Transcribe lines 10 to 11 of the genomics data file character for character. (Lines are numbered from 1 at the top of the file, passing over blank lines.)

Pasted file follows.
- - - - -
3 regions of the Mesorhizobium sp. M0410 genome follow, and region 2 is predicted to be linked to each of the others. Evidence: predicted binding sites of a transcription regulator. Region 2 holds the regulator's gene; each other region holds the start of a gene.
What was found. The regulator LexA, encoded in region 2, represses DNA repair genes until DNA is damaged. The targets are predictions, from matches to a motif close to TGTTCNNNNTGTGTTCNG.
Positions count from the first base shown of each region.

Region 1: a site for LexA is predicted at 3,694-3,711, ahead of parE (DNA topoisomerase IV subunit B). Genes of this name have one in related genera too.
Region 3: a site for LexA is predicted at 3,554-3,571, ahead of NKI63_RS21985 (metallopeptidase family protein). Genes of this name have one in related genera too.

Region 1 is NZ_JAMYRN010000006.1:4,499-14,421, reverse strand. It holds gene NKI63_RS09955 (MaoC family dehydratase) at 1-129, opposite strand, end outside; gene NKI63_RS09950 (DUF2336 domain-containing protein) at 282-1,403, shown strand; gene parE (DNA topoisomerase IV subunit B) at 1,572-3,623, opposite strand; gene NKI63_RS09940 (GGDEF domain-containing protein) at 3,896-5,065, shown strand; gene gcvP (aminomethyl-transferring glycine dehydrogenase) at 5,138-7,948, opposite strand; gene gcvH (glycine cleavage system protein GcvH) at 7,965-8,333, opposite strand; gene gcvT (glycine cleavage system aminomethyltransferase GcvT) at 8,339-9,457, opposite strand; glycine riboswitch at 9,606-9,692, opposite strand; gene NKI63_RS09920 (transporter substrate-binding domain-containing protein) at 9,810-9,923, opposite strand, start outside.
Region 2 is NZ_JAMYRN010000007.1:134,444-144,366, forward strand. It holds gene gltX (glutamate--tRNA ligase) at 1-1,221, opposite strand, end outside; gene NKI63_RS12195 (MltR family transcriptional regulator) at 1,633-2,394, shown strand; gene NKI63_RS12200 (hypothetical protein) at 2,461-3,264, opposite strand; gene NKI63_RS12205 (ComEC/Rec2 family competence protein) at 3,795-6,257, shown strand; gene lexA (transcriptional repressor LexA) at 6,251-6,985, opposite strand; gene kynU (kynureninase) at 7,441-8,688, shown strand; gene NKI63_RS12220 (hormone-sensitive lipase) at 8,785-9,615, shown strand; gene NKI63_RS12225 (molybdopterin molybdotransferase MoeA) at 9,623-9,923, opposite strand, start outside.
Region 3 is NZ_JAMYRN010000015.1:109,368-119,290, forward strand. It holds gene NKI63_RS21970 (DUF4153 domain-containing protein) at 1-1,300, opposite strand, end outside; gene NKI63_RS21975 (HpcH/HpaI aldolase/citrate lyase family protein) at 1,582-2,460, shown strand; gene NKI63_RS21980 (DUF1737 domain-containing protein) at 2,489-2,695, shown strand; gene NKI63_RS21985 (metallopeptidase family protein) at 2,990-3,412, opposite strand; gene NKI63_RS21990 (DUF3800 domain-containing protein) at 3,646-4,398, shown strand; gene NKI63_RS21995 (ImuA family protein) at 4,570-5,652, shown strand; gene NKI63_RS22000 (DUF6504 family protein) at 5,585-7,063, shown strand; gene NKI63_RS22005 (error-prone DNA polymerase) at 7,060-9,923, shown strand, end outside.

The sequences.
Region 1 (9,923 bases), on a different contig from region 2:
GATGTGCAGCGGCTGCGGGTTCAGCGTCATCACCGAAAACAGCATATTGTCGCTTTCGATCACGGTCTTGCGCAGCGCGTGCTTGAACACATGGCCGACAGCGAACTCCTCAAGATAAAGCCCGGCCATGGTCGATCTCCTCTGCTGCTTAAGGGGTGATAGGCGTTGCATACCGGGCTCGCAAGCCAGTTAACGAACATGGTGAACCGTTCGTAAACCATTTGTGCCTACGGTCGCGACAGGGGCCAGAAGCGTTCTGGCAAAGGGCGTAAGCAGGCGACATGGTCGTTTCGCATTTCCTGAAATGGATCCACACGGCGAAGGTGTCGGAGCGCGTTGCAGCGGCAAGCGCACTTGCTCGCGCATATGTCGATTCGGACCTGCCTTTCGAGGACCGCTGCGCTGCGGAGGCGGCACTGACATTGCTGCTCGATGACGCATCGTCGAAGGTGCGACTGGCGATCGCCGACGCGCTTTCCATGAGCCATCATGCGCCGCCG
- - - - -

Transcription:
Region 1 (9,923 bases), on a different contig from region 2:
GATGTGCAGCGGCTGCGGGTTCAGCGTCATCACCGAAAACAGCATATTGTCGCTTTCGATCACGGTCTTGCGCAGCGCGTGCTTGAACACATGGCCGACAGCGAACTCCTCAAGATAAAGCCCGGCCATGGTCGATCTCCTCTGCTGCTTAAGGGGTGATAGGCGTTGCATACCGGGCTCGCAAGCCAGTTAACGAACATGGTGAACCGTTCGTAAACCATTTGTGCCTACGGTCGCGACAGGGGCCAGAAGCGTTCTGGCAAAGGGCGTAAGCAGGCGACATGGTCGTTTCGCATTTCCTGAAATGGATCCACACGGCGAAGGTGTCGGAGCGCGTTGCAGCGGCAAGCGCACTTGCTCGCGCATATGTCGATTCGGACCTGCCTTTCGAGGACCGCTGCGCTGCGGAGGCGGCACTGACATTGCTGCTCGATGACGCATCGTCGAAGGTGCGACTGGCGATCGCCGACGCGCTTTCCATGAGCCATCATGCGCCGCCG